I’ve also come a long way since coursework. Since I finished my last semester in December 2018, I spent a semester reading for comps, I took the exams, defended my prospectus and began writing my dissertation in earnest.

I’m now in my last stretch of grad school, a stretch that could admittedly take a while to get through, but I have faith that everything will work out okay. Four years ago, writing a dissertation was the last thing on my mind as I struggled to figure out how to read at the graduate level, manage my time, and find ways to infuse my work with my own signature flair. But, as I said so long ago:

“But never mind how I got here; the point is, now I’m here.”

So in honor of my four years in graduate school and my four years of this blog, I decided I wanted to share with you four lessons I’ve learned since August 2016:

 

  1. You can chase clout if you want to, but I’d much rather work with someone who cares about me and has my best interests at heart. Picking an advisor is one of the most difficult parts about graduate school. In my early days, I switched about three times, only to land with exactly who they suggested for me to start with. As it turns out, I wasn’t ready to work with her in the early days; but as I matured and figured out who I wanted to be as a scholar, writer and person, I realized I wanted someone who would respect my work as both scholarship and art. Someone who would help me protect my work and find the right homes for it. I found an advocate, and I’m extraordinarily lucky, because some people don’t.
  2. Find your people. And accept that sometimes your people may not be in your program or even at your institution. I have a few folks that I can turn to from my university, but for the most part, when I have graduate school related concerns or need support, I trot to my digital network of peers I have developed over time on Twitter. (Shout out to the Digital Dreamgirls, Allante, Joy and Autumn + so many more.)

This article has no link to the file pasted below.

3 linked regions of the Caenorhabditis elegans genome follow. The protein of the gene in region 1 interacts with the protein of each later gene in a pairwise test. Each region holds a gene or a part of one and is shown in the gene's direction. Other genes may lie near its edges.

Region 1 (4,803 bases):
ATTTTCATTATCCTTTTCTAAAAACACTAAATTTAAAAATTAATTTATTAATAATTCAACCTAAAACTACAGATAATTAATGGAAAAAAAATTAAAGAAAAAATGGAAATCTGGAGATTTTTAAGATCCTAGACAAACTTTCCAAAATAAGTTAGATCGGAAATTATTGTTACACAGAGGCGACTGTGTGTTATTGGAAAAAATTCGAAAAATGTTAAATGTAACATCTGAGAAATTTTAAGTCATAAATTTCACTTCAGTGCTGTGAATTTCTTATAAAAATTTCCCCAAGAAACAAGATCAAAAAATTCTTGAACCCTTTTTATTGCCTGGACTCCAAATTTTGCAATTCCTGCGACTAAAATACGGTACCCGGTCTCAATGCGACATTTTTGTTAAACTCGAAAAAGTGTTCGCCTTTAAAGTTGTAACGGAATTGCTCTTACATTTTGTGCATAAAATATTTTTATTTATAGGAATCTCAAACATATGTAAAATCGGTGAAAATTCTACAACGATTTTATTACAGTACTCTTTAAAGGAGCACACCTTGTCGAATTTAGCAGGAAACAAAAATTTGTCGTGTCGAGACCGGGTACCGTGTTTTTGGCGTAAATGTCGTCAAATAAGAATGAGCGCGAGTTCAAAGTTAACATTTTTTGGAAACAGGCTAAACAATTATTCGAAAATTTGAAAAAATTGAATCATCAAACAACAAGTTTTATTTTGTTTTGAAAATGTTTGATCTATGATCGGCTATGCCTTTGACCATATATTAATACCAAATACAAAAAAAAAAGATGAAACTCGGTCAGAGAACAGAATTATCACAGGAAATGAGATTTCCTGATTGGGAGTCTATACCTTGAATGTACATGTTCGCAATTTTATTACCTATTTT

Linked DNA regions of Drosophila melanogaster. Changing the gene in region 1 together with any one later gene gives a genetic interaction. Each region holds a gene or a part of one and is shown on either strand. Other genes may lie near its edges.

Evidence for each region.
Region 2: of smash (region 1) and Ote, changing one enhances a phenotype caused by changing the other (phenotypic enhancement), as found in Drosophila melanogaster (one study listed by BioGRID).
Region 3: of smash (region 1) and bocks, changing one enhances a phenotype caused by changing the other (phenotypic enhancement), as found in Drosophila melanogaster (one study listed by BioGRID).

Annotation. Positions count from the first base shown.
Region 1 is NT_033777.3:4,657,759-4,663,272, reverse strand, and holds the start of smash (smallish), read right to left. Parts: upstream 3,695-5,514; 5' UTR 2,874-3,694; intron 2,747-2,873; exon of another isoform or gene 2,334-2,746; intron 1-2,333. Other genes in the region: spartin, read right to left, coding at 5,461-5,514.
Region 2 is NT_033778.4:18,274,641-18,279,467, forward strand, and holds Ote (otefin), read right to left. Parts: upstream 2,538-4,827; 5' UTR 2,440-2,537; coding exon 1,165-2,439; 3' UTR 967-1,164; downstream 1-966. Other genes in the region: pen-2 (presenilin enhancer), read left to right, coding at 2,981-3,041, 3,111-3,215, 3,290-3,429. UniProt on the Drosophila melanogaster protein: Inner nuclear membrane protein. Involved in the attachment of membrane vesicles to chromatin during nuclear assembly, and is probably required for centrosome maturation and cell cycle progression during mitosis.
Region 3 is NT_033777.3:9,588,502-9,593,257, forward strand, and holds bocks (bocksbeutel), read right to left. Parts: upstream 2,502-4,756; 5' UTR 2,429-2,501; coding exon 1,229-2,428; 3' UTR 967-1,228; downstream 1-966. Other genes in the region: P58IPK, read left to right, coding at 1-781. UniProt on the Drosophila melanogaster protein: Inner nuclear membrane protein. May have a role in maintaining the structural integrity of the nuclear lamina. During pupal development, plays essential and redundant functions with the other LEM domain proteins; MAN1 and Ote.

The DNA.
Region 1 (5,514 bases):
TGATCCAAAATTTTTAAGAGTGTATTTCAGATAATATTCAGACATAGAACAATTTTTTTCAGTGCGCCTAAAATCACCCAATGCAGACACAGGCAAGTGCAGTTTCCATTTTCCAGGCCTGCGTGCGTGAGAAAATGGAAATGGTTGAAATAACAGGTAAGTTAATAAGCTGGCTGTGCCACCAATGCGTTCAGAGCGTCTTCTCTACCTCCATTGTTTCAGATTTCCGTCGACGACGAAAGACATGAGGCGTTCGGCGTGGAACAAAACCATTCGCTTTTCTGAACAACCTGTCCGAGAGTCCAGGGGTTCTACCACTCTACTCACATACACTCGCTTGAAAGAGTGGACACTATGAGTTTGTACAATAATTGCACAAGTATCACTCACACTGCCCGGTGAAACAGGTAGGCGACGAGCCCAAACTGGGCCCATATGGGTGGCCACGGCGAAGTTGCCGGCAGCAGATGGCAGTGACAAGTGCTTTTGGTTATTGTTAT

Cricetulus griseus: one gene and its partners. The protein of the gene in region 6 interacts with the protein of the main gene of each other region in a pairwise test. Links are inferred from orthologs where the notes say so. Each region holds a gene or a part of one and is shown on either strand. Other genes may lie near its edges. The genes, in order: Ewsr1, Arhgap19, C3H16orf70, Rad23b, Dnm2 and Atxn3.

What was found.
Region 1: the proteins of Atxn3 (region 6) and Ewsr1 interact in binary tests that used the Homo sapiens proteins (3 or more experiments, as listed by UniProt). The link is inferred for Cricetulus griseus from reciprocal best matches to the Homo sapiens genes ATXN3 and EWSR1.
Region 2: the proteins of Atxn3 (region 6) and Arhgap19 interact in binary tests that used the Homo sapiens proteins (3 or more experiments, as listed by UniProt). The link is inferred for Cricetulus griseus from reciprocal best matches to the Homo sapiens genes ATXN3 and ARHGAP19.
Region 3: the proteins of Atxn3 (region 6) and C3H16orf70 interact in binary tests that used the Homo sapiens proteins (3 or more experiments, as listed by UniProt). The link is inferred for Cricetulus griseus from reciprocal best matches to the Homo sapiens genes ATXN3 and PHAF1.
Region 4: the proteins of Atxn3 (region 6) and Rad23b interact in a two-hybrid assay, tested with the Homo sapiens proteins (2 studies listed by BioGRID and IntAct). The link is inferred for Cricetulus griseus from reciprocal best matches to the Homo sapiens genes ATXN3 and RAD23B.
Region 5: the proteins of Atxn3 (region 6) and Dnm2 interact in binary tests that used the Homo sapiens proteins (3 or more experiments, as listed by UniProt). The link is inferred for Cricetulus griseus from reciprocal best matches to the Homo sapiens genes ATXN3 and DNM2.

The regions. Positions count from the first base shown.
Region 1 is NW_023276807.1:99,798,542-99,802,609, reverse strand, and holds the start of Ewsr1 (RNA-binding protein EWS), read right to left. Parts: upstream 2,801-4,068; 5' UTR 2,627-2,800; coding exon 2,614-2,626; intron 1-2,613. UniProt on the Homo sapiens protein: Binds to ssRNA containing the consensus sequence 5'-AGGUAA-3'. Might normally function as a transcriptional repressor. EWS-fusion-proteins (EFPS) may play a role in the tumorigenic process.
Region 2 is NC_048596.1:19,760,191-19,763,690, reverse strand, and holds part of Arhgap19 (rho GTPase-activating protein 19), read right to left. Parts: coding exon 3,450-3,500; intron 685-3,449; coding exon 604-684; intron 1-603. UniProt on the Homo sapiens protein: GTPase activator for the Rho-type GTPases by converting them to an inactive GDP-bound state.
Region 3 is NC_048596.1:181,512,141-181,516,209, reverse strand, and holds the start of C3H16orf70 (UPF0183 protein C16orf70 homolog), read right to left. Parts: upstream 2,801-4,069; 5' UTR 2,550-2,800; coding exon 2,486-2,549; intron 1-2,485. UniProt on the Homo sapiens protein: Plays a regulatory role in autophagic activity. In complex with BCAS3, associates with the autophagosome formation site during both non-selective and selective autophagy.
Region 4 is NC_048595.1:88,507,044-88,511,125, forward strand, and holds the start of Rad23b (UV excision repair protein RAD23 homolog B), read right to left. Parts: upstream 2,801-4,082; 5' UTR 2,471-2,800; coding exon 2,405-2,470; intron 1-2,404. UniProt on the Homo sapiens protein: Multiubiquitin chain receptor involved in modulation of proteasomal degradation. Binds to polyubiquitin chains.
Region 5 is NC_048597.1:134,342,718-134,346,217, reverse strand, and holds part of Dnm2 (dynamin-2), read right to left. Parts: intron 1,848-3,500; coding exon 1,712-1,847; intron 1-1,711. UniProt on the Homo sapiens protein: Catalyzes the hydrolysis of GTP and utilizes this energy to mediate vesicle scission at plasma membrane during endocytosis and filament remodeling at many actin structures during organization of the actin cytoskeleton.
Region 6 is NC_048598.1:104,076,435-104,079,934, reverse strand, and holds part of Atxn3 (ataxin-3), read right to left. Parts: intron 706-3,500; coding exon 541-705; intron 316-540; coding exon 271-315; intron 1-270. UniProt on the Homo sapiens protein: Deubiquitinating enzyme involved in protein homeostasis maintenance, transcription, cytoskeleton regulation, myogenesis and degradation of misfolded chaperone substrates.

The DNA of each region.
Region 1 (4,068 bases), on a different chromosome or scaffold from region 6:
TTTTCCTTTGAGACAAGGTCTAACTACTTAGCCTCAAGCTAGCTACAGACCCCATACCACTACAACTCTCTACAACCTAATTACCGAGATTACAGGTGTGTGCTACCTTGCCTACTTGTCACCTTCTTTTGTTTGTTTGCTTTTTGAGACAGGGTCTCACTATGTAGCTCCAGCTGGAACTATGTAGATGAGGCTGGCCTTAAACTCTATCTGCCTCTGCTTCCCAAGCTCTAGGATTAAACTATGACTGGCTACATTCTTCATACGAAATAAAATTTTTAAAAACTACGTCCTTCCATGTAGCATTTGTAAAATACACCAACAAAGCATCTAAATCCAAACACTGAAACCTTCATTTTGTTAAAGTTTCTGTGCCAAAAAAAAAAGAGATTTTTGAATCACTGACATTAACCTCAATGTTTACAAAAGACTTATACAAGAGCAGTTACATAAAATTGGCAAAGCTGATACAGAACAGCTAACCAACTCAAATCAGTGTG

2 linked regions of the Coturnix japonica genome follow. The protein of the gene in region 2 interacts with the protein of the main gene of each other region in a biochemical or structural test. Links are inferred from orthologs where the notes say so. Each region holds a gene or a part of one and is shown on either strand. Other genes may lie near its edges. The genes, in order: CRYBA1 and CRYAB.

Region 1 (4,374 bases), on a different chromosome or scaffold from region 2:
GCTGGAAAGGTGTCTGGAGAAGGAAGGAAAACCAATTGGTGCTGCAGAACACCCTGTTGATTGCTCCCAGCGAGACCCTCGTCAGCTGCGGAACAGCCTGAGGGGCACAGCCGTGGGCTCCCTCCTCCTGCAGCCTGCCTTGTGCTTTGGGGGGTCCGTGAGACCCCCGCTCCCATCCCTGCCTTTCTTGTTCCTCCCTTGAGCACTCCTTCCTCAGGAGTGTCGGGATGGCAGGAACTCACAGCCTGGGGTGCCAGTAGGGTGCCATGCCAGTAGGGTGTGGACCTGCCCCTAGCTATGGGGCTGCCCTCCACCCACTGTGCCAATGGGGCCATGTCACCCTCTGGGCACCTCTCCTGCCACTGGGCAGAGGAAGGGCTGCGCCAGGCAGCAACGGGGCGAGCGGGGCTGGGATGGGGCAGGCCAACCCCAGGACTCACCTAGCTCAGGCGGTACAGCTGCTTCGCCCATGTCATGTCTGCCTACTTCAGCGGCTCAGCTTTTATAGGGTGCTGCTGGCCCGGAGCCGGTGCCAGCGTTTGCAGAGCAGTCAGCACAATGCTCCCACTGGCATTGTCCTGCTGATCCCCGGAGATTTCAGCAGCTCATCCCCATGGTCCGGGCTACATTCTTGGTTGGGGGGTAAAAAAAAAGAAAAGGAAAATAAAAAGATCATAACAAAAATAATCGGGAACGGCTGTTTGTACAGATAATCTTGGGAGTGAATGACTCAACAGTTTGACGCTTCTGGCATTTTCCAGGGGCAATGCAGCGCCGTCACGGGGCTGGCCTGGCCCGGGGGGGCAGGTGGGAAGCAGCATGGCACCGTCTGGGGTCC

3. Know your audience. Ultimately this advice has saved me so much heartache and grief. The moment I disavowed myself from the notion that my writing had to be all things to all people, I became free. Knowing who you’re writing for, the folks you’d like to serve, can help you focus your work and questions, and also helps you tune out voices who don’t understand what you’re trying to do.
  4. Grad school may be a big part of your life, but it’s not your whole life. You have a whole identity, full of parts who aren’t served or fulfilled by what you do in the classroom or in your research. Make sure you’re tending to those parts of yourself by doing whatever you need to do to feel full. For me, it was yoga, making art, spending time with my family and dog and continuing to write across genres.

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To all those who have been on this journey with me thus far, thank you.

To all those about to begin their journey, good luck.

And to all: be well.